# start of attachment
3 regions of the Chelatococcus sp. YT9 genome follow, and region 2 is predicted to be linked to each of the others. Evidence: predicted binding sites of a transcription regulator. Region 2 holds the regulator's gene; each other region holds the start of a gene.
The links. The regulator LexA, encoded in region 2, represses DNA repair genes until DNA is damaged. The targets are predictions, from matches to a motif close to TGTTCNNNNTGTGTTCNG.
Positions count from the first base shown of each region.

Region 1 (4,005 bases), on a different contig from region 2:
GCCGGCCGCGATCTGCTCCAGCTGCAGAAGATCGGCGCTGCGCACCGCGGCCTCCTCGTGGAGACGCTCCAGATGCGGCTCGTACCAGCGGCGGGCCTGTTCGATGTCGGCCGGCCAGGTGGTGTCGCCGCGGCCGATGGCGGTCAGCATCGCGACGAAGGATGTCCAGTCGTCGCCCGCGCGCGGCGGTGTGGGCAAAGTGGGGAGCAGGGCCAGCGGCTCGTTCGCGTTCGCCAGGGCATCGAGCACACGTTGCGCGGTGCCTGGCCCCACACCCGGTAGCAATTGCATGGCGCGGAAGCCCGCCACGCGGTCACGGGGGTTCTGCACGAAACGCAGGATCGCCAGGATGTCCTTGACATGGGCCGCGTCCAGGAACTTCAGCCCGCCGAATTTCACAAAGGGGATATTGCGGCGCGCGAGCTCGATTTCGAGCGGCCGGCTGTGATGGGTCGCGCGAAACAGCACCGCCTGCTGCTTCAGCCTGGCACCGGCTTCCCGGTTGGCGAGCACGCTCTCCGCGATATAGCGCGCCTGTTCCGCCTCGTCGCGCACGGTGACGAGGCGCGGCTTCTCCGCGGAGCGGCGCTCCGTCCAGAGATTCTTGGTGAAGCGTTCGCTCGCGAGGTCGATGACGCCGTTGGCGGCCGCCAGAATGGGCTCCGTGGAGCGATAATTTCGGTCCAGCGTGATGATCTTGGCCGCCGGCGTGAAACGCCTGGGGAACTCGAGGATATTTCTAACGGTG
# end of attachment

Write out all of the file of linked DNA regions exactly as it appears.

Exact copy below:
3 regions of the Chelatococcus sp. YT9 genome follow, and region 2 is predicted to be linked to each of the others. Evidence: predicted binding sites of a transcription regulator. Region 2 holds the regulator's gene; each other region holds the start of a gene.
The links. The regulator LexA, encoded in region 2, represses DNA repair genes until DNA is damaged. The targets are predictions, from matches to a motif close to TGTTCNNNNTGTGTTCNG.
Positions count from the first base shown of each region.

Region 1 (4,005 bases), on a different contig from region 2:
GCCGGCCGCGATCTGCTCCAGCTGCAGAAGATCGGCGCTGCGCACCGCGGCCTCCTCGTGGAGACGCTCCAGATGCGGCTCGTACCAGCGGCGGGCCTGTTCGATGTCGGCCGGCCAGGTGGTGTCGCCGCGGCCGATGGCGGTCAGCATCGCGACGAAGGATGTCCAGTCGTCGCCCGCGCGCGGCGGTGTGGGCAAAGTGGGGAGCAGGGCCAGCGGCTCGTTCGCGTTCGCCAGGGCATCGAGCACACGTTGCGCGGTGCCTGGCCCCACACCCGGTAGCAATTGCATGGCGCGGAAGCCCGCCACGCGGTCACGGGGGTTCTGCACGAAACGCAGGATCGCCAGGATGTCCTTGACATGGGCCGCGTCCAGGAACTTCAGCCCGCCGAATTTCACAAAGGGGATATTGCGGCGCGCGAGCTCGATTTCGAGCGGCCGGCTGTGATGGGTCGCGCGAAACAGCACCGCCTGCTGCTTCAGCCTGGCACCGGCTTCCCGGTTGGCGAGCACGCTCTCCGCGATATAGCGCGCCTGTTCCGCCTCGTCGCGCACGGTGACGAGGCGCGGCTTCTCCGCGGAGCGGCGCTCCGTCCAGAGATTCTTGGTGAAGCGTTCGCTCGCGAGGTCGATGACGCCGTTGGCGGCCGCCAGAATGGGCTCCGTGGAGCGATAATTTCGGTCCAGCGTGATGATCTTGGCCGCCGGCGTGAAACGCCTGGGGAACTCGAGGATATTTCTAACGGTG